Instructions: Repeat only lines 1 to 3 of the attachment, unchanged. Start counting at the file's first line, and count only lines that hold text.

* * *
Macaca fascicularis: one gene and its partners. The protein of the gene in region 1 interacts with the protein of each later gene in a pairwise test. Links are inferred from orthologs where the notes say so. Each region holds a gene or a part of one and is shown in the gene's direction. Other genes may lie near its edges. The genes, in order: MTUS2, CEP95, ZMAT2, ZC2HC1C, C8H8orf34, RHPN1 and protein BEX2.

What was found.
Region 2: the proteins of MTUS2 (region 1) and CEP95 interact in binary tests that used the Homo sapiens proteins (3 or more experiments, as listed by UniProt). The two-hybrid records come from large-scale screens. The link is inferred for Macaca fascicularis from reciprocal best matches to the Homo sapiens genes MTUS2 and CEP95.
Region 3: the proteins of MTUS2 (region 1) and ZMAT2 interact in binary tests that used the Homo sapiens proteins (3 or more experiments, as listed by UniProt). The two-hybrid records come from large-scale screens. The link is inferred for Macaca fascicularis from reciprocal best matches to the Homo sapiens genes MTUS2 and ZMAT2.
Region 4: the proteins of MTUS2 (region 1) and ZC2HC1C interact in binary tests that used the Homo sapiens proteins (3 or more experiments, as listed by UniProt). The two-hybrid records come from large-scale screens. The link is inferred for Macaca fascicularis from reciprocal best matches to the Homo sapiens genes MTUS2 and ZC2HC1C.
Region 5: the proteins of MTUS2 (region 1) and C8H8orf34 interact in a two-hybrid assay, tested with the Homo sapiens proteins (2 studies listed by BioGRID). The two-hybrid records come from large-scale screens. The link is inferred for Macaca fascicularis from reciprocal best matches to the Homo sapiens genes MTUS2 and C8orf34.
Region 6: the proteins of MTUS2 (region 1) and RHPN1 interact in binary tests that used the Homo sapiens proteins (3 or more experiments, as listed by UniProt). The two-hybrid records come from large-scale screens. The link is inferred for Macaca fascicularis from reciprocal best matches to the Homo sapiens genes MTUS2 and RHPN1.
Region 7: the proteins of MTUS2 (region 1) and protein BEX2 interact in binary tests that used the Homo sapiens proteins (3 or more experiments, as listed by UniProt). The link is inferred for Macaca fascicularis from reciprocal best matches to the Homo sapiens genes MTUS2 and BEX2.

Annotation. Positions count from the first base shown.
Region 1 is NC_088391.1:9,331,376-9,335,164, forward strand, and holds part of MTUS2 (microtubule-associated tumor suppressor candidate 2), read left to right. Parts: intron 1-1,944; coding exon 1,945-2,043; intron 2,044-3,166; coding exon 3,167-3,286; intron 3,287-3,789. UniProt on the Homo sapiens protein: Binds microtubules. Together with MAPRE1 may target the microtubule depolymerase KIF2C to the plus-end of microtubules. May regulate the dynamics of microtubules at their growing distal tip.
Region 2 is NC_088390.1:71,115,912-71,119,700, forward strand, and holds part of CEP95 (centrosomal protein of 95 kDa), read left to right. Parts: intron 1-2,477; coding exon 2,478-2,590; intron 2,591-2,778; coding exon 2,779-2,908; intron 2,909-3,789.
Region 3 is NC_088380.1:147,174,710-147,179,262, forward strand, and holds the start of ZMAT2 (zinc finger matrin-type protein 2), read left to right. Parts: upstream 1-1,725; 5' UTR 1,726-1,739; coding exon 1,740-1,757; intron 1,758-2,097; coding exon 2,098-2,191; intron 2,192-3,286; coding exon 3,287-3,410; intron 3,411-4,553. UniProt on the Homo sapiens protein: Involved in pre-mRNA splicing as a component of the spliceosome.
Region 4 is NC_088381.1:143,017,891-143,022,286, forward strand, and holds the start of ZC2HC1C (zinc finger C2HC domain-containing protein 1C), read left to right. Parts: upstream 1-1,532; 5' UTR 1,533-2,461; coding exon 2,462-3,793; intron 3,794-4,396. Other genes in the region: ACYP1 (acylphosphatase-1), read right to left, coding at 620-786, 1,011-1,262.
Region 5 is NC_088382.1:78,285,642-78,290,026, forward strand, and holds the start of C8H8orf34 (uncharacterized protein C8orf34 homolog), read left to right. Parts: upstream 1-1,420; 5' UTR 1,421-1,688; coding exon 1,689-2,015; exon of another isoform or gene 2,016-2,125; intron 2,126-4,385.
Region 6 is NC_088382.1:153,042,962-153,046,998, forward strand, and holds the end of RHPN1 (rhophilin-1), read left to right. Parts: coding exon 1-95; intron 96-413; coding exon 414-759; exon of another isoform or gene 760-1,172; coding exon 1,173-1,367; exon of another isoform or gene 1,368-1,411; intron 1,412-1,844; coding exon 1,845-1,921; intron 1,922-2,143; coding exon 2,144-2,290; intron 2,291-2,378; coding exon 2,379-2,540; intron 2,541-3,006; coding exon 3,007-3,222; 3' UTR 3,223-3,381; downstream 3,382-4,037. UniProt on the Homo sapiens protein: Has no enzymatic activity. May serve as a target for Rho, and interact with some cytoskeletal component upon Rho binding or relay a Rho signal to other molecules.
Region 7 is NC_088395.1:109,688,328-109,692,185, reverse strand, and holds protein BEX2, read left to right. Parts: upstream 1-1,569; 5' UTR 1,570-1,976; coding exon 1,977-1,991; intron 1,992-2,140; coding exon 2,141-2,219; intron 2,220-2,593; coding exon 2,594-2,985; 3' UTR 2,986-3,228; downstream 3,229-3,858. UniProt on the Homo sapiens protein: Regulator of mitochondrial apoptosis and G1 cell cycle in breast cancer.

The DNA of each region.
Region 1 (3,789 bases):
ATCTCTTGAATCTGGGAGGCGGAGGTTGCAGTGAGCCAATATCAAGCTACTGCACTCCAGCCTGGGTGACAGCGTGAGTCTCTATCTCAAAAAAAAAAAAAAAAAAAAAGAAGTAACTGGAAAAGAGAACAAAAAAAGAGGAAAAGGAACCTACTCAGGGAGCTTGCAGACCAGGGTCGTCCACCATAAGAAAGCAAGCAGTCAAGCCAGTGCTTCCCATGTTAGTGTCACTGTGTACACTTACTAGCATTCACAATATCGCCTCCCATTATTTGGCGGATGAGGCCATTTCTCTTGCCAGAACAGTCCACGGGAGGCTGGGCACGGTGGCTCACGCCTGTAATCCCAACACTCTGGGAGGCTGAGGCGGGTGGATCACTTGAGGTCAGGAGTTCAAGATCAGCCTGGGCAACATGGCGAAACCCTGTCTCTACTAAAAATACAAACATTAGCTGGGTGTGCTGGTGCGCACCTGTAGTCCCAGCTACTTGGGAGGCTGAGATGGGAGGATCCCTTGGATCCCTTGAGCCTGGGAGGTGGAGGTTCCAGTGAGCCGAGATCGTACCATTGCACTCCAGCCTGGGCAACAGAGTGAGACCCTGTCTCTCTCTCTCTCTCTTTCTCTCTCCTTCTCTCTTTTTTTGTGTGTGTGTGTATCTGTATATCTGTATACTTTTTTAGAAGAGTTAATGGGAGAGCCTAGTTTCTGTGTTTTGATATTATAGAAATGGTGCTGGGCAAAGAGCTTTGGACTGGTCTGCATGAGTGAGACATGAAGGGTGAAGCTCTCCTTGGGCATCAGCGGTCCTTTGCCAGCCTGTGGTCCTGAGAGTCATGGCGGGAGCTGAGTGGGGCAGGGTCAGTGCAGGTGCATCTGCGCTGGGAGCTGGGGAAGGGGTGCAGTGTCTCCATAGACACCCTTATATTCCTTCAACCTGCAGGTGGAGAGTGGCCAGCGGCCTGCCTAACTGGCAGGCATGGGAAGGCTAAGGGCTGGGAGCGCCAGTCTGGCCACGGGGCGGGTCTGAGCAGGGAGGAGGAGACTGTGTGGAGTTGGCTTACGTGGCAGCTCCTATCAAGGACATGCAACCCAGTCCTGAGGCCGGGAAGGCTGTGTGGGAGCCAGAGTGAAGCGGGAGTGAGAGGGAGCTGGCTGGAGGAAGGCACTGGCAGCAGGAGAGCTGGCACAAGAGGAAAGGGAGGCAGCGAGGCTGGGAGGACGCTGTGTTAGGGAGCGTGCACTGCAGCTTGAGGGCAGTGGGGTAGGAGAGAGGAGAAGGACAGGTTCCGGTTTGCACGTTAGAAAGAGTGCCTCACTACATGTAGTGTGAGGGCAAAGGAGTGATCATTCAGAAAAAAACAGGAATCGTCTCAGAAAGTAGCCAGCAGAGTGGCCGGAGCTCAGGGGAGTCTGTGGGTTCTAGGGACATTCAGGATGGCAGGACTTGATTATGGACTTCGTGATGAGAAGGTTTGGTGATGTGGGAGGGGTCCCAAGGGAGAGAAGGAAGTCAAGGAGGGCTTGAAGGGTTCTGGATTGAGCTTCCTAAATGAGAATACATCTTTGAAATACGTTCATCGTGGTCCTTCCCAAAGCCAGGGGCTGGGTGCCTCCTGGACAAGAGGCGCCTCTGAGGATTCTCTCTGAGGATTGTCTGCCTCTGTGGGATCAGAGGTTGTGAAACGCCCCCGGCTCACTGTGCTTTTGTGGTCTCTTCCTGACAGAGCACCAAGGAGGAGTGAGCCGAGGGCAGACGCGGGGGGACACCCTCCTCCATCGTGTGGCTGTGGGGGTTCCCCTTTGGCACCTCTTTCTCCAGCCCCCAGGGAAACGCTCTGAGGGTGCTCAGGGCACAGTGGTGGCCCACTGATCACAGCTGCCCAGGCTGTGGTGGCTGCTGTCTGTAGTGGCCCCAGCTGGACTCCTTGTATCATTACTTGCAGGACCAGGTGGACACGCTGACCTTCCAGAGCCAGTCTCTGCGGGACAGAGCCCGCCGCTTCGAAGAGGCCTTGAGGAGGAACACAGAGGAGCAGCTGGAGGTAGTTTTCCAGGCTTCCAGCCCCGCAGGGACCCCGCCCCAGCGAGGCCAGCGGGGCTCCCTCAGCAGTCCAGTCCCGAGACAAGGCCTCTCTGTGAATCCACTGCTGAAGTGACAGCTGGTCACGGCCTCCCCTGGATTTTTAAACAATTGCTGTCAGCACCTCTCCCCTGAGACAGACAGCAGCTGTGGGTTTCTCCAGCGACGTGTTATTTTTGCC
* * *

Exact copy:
Macaca fascicularis: one gene and its partners. The protein of the gene in region 1 interacts with the protein of each later gene in a pairwise test. Links are inferred from orthologs where the notes say so. Each region holds a gene or a part of one and is shown in the gene's direction. Other genes may lie near its edges. The genes, in order: MTUS2, CEP95, ZMAT2, ZC2HC1C, C8H8orf34, RHPN1 and protein BEX2.

What was found.
Region 2: the proteins of MTUS2 (region 1) and CEP95 interact in binary tests that used the Homo sapiens proteins (3 or more experiments, as listed by UniProt). The two-hybrid records come from large-scale screens. The link is inferred for Macaca fascicularis from reciprocal best matches to the Homo sapiens genes MTUS2 and CEP95.